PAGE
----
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Eea Extended Family Member Permit -> Residence Card And/or Tier 2


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#1 oxfordshiregirl

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Posted 02 May 2015 - 05:44 PM

I'm a US national here as the unmarried partner of a Spanish national (currently on 6-month EEA extended family member permit).

 

I have two questions. First, I am applying for a residence card (again as an extended family member) to stay beyond the 6 months of my permit. In the application form they ask about a previous biometric residence permit. I did have my biometric information taken as part of the 6-month extended family member permit - does this qualify? And does it mean that I don't have to go to the post office to give them my biometrics again? I would have assumed fingerprinting etc. wouldn't be necessary as I just did that a few months ago in the US, but elsewhere on the form it implies that you have to do so unless you have an actual previous biometric card. Any help appreciated.

Second question is - I was thinking of also applying for a work visa sponsored by my current employer. My reasoning was that then I would be covered either way - I'd like to be able to stay here independently regardless of my relationship. However, my question is, if I do apply for Tier 2, does that supersede my EEA status (or alternatively would the EEA supersede my UK work visa)? Obviously it would be best to have both independently so that I could stay in the country even if:

1) I lose my job (could stay on EEA permit) or
2) my partner has to return to Spain when his contract ends (could stay on work visa) 

So does one of them somehow invalidate the other?

 

Thanks - any advice very much appreciated!





#2 Jzk

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Posted 25 October 2015 - 08:34 PM

Hi there- I know some time has passed since your post. But I wanted to know how you fared with obtaining your RC?

 

My unmarried partner and I are moving over soon - he has three months left on his Family Permit and we are trying to scramble all the documents for his RC. 

 

How long did it take? How did you go with all the documentation demands they made?

Did you need to travel during the waiting period? What did you do?

 

What did you end up doing?

 

Regards



#3 oxfordshiregirl

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Posted 25 October 2015 - 08:58 PM

Hi,

 

Funnily enough, I just (finally!) obtained my residence card last week! So as for the timing, it took about five months from submitting the application to getting the residence card itself. They told me that they're extremely busy at the moment so I guess it's taking longer than it used to. I didn't go for the Tier 2; it was going to be impossible with the labour test.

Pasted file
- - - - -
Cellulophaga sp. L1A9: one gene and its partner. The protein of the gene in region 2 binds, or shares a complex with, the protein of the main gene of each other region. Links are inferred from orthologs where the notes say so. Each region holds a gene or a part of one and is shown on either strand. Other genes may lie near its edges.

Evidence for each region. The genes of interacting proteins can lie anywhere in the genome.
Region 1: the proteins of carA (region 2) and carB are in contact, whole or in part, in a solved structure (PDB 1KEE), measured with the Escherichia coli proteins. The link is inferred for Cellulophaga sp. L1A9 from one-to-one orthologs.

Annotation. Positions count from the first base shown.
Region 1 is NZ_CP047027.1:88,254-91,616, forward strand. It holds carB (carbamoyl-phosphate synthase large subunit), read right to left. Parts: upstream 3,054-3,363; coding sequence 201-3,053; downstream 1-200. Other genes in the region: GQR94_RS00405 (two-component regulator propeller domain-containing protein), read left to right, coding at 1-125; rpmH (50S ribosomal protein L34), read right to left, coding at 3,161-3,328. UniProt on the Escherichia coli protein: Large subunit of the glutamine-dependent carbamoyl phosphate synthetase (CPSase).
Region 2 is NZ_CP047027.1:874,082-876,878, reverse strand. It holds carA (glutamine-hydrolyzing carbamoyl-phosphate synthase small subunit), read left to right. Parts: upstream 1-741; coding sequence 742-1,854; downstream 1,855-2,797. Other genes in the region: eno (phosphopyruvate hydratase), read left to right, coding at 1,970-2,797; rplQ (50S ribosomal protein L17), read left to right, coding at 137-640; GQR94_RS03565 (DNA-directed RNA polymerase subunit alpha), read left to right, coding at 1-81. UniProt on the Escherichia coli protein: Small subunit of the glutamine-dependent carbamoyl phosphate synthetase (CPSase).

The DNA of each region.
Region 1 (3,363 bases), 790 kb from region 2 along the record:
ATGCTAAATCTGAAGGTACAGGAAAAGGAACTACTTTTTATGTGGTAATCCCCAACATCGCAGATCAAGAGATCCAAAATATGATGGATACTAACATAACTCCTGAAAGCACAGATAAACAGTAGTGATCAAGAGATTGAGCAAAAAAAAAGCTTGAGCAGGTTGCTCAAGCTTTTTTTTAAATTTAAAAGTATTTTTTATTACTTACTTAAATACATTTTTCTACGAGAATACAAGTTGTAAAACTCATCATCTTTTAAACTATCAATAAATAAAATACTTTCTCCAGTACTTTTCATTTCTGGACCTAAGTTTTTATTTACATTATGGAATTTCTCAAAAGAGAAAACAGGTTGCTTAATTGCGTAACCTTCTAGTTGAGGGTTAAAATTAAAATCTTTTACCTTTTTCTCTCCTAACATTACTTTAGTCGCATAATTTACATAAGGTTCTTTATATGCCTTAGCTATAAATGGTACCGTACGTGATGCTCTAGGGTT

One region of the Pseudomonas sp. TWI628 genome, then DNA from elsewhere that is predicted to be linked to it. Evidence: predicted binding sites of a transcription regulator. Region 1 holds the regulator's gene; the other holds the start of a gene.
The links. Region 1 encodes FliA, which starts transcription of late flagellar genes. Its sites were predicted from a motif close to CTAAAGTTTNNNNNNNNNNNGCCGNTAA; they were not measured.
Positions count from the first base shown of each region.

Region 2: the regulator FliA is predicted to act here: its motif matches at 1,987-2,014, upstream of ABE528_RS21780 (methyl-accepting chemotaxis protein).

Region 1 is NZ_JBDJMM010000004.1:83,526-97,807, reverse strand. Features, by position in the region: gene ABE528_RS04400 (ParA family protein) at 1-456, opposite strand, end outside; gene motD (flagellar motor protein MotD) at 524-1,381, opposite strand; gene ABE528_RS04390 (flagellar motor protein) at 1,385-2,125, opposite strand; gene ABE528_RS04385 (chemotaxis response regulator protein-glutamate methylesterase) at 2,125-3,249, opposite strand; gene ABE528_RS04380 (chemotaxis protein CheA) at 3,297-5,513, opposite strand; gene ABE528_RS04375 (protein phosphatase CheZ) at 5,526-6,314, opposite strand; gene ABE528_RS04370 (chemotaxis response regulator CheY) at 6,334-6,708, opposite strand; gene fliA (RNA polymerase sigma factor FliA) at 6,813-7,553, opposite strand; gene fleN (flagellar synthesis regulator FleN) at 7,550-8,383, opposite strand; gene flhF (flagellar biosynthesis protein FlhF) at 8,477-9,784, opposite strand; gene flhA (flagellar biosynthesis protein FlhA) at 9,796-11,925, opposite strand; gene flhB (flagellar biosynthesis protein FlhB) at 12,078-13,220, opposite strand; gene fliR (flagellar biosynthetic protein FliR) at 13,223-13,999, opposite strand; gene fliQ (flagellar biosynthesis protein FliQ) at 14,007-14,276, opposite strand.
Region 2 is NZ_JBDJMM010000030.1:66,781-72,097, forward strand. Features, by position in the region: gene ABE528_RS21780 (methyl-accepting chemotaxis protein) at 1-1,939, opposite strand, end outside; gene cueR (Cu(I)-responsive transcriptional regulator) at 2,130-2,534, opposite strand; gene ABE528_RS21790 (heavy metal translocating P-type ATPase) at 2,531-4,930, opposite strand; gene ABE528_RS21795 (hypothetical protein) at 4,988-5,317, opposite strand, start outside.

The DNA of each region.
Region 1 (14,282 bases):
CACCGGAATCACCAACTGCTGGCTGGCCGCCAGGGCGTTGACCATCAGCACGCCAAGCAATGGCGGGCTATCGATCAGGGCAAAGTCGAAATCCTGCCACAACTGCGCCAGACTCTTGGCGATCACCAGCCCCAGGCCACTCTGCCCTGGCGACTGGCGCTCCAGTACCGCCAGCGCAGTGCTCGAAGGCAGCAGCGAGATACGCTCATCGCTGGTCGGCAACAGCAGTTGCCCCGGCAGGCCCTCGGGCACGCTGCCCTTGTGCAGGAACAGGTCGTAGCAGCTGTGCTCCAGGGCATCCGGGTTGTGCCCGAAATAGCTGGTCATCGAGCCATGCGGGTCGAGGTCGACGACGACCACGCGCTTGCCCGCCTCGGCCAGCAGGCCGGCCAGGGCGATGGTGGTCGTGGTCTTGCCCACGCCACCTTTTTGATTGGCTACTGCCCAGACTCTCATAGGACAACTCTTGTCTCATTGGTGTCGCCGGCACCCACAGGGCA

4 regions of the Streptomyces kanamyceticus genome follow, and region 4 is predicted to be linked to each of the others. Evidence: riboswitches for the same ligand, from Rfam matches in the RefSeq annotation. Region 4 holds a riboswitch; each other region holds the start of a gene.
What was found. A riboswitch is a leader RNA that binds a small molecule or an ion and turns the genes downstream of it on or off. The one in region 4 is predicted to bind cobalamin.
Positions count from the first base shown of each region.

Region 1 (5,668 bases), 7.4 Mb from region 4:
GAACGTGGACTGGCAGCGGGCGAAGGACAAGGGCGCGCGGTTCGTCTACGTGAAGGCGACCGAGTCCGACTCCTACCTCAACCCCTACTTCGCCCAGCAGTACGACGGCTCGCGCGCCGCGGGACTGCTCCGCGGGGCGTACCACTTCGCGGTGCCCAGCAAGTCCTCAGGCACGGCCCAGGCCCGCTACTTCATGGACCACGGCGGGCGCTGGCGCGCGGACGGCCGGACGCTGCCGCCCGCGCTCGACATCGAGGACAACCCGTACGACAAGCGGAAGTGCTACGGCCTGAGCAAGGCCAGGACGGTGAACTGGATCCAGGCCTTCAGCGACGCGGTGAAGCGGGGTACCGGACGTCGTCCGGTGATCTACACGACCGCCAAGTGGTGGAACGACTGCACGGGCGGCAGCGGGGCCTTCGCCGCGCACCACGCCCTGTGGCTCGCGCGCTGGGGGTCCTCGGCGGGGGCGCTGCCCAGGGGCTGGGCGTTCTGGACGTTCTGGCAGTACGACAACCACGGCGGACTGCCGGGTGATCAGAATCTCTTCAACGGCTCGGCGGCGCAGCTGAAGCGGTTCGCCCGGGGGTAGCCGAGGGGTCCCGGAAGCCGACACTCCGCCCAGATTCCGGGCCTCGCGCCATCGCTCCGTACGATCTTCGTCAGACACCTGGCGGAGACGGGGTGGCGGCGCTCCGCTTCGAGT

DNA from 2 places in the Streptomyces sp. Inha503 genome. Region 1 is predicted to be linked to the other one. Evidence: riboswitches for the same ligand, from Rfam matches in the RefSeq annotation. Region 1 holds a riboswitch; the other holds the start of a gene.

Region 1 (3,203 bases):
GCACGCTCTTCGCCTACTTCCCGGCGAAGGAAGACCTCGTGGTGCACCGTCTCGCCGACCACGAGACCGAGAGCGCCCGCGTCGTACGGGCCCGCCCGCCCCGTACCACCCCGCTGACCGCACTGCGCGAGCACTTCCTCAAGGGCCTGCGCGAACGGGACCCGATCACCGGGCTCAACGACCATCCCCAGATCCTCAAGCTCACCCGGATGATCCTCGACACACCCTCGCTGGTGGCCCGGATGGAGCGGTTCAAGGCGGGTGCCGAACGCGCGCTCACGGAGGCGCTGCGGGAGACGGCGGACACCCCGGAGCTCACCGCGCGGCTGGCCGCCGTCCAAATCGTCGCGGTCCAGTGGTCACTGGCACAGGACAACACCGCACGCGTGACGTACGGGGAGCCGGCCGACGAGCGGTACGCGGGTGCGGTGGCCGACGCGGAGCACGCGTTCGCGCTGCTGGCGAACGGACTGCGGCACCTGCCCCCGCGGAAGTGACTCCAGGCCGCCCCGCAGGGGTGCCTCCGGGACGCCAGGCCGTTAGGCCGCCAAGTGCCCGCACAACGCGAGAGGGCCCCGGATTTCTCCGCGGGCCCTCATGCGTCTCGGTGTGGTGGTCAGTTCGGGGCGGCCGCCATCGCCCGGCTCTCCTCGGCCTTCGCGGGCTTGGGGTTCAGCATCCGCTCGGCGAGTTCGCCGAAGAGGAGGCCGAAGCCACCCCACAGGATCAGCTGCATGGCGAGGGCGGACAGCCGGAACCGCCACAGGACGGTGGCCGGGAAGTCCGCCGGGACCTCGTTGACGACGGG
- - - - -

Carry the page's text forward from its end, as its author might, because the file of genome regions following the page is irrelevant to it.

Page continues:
Definitely worth getting the RC application submitted as soon as possible because your partner will need his Certificate of Application to stay in the country once his family permit runs out. I think it took about a month to get my CoA.

 

I did get in all the documents; I basically used the same ones as we needed for the family permit, but they are a bit stricter with requiring bills/leases etc. proving cohabitation etc. We hadn't lived together quite the full two years, so I wrote a letter explaining the circumstances and then provided a bunch of other stuff showing that we had still been together even though not cohabiting the whole time. 

 

As far as traveling, yes, I have traveled a bunch while waiting for the RC. You can technically request your passport back as soon as they have received your biometric information (do it before that and you will probably cancel your application), but to be safe, it's better to wait for the CoA if you can before asking for your passport back. Once you have the CoA, that works to get you back into the country - just be aware, every time you come in you will get a new 6-month visa stamp that will get canceled the next time you leave, and then when you return you have to get another one. So every time you come into the country, the immigration officer at the airport will have to go get that stamp (they're not allowed to keep it at the desks). They may take you to sit down in the waiting area of the immigration hall while they go get it - and if they're extra-concientious, they will give you a form certifying that they've taken your passport away from you and they'll go check your status in the system. Every officer has made sure to explain reassuringly when they do this that they're just going to check my application status and/or stamp the passport, but just to let you know in case someone doesn't!



#4 Jzk

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Posted 26 October 2015 - 05:52 PM

Wow! Well thanks for the response and congratulations on your RC.

 

A few questions - if I may:

 

  1. Asking for your passport back - was it difficult, where/how is it returned?
  2. I don't think it bothers us that my partner will get a 6 month visa and then a new one each time he goes in and out of the country. You make it sound like a bad thing. Is it?
  3. (Do you go in and out through the EU track at the airport? - just curious)